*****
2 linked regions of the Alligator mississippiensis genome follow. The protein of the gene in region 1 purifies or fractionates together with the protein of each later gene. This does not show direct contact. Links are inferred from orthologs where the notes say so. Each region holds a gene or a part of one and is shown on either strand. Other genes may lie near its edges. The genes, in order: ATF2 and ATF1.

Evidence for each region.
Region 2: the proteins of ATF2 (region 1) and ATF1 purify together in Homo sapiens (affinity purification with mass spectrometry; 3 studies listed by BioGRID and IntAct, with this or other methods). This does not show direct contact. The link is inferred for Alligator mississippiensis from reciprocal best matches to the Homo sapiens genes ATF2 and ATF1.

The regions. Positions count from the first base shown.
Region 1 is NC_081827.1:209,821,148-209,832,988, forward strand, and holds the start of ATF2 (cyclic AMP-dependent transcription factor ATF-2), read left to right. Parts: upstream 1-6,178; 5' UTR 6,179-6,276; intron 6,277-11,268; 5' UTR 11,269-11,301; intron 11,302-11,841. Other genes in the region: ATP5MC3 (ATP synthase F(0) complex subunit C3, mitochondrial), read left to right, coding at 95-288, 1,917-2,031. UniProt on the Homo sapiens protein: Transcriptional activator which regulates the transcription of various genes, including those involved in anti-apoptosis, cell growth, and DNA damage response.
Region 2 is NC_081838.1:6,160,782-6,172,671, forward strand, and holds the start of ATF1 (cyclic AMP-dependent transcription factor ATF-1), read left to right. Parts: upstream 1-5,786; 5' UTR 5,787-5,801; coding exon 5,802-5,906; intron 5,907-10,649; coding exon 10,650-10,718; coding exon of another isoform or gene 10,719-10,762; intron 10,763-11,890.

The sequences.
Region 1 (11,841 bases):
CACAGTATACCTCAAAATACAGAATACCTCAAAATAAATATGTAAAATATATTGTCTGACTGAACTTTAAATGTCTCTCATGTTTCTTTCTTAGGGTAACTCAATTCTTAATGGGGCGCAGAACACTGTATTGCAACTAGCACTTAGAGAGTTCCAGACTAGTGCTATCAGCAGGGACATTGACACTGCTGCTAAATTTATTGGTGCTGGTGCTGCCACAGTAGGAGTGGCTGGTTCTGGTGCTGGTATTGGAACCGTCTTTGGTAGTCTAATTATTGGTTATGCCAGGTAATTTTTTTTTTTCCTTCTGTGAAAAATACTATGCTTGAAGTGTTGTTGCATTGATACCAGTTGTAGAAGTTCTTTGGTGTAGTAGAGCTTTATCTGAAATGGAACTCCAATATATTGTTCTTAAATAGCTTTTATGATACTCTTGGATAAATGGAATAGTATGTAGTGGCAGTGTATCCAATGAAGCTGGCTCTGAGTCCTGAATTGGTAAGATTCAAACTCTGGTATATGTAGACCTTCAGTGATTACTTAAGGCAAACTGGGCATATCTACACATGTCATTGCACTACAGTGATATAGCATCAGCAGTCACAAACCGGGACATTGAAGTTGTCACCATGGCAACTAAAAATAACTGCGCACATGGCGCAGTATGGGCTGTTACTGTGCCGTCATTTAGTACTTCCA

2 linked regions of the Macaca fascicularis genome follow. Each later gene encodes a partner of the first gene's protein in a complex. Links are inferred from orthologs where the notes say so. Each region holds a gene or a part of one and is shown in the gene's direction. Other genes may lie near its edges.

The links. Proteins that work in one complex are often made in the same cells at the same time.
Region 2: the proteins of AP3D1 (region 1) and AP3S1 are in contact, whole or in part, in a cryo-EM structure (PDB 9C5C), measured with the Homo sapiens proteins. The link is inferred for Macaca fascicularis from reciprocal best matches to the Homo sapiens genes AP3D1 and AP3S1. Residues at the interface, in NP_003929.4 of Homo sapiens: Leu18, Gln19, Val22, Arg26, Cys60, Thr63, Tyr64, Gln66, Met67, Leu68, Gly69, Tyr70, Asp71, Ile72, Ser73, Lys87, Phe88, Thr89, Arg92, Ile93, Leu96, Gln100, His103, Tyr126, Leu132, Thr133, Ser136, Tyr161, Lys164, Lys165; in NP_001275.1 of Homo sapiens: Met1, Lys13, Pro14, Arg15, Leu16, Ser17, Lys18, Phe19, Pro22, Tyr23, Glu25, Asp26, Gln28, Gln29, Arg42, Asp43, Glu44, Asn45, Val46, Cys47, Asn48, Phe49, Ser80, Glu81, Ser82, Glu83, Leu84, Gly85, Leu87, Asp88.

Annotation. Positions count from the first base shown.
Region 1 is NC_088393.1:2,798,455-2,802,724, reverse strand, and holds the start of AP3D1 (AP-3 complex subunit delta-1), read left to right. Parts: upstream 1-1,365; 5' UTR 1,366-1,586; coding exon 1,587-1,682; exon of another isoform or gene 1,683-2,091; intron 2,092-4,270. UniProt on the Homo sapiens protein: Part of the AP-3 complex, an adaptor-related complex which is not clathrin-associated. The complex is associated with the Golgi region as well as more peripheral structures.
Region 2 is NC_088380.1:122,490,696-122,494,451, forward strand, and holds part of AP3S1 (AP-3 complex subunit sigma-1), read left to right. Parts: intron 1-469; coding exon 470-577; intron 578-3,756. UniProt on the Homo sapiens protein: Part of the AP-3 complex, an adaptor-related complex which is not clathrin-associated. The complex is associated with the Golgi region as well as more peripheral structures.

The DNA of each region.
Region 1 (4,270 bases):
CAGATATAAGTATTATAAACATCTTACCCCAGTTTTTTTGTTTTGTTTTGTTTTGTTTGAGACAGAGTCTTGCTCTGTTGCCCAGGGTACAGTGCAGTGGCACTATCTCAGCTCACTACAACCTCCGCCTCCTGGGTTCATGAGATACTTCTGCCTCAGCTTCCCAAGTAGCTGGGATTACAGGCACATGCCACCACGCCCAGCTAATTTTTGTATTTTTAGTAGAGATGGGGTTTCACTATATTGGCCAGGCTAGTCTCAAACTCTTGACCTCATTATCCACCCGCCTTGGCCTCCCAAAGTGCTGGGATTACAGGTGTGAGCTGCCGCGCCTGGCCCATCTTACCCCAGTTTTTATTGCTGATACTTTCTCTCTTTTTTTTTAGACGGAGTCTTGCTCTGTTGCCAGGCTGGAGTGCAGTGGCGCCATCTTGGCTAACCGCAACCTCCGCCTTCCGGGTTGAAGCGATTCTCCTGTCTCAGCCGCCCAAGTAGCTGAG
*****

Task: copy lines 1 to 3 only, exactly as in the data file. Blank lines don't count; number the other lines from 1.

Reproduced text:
2 linked regions of the Alligator mississippiensis genome follow. The protein of the gene in region 1 purifies or fractionates together with the protein of each later gene. This does not show direct contact. Links are inferred from orthologs where the notes say so. Each region holds a gene or a part of one and is shown on either strand. Other genes may lie near its edges. The genes, in order: ATF2 and ATF1.

Evidence for each region.
Region 2: the proteins of ATF2 (region 1) and ATF1 purify together in Homo sapiens (affinity purification with mass spectrometry; 3 studies listed by BioGRID and IntAct, with this or other methods). This does not show direct contact. The link is inferred for Alligator mississippiensis from reciprocal best matches to the Homo sapiens genes ATF2 and ATF1.